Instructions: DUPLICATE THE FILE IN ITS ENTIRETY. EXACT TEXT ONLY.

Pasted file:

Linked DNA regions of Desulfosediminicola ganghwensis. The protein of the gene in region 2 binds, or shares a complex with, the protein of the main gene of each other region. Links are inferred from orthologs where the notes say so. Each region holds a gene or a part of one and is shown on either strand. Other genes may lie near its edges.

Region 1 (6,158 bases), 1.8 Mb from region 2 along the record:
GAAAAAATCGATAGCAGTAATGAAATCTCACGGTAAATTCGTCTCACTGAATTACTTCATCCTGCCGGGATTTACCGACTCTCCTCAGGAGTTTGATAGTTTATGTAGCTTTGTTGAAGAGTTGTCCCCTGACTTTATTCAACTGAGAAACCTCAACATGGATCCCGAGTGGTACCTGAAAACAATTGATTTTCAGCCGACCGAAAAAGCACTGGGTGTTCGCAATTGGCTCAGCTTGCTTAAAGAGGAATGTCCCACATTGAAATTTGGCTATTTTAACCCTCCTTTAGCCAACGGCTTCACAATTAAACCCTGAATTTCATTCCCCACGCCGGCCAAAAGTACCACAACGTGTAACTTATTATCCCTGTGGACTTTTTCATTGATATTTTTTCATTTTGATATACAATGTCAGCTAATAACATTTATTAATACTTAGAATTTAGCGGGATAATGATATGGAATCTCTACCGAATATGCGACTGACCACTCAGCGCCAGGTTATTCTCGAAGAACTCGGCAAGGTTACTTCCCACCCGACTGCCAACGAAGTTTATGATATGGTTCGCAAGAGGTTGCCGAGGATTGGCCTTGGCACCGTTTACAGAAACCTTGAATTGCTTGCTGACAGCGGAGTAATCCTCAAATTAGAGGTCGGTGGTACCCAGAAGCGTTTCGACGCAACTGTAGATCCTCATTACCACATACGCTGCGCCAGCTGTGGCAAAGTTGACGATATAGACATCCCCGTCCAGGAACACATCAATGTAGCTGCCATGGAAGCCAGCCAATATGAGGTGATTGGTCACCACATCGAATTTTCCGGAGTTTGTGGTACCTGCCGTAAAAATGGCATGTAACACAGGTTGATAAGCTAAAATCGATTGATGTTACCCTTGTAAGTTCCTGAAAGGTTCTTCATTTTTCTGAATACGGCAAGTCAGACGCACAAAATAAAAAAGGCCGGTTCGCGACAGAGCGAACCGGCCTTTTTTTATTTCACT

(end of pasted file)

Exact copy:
Linked DNA regions of Desulfosediminicola ganghwensis. The protein of the gene in region 2 binds, or shares a complex with, the protein of the main gene of each other region. Links are inferred from orthologs where the notes say so. Each region holds a gene or a part of one and is shown on either strand. Other genes may lie near its edges.

Region 1 (6,158 bases), 1.8 Mb from region 2 along the record:
GAAAAAATCGATAGCAGTAATGAAATCTCACGGTAAATTCGTCTCACTGAATTACTTCATCCTGCCGGGATTTACCGACTCTCCTCAGGAGTTTGATAGTTTATGTAGCTTTGTTGAAGAGTTGTCCCCTGACTTTATTCAACTGAGAAACCTCAACATGGATCCCGAGTGGTACCTGAAAACAATTGATTTTCAGCCGACCGAAAAAGCACTGGGTGTTCGCAATTGGCTCAGCTTGCTTAAAGAGGAATGTCCCACATTGAAATTTGGCTATTTTAACCCTCCTTTAGCCAACGGCTTCACAATTAAACCCTGAATTTCATTCCCCACGCCGGCCAAAAGTACCACAACGTGTAACTTATTATCCCTGTGGACTTTTTCATTGATATTTTTTCATTTTGATATACAATGTCAGCTAATAACATTTATTAATACTTAGAATTTAGCGGGATAATGATATGGAATCTCTACCGAATATGCGACTGACCACTCAGCGCCAGGTTATTCTCGAAGAACTCGGCAAGGTTACTTCCCACCCGACTGCCAACGAAGTTTATGATATGGTTCGCAAGAGGTTGCCGAGGATTGGCCTTGGCACCGTTTACAGAAACCTTGAATTGCTTGCTGACAGCGGAGTAATCCTCAAATTAGAGGTCGGTGGTACCCAGAAGCGTTTCGACGCAACTGTAGATCCTCATTACCACATACGCTGCGCCAGCTGTGGCAAAGTTGACGATATAGACATCCCCGTCCAGGAACACATCAATGTAGCTGCCATGGAAGCCAGCCAATATGAGGTGATTGGTCACCACATCGAATTTTCCGGAGTTTGTGGTACCTGCCGTAAAAATGGCATGTAACACAGGTTGATAAGCTAAAATCGATTGATGTTACCCTTGTAAGTTCCTGAAAGGTTCTTCATTTTTCTGAATACGGCAAGTCAGACGCACAAAATAAAAAAGGCCGGTTCGCGACAGAGCGAACCGGCCTTTTTTTATTTCACT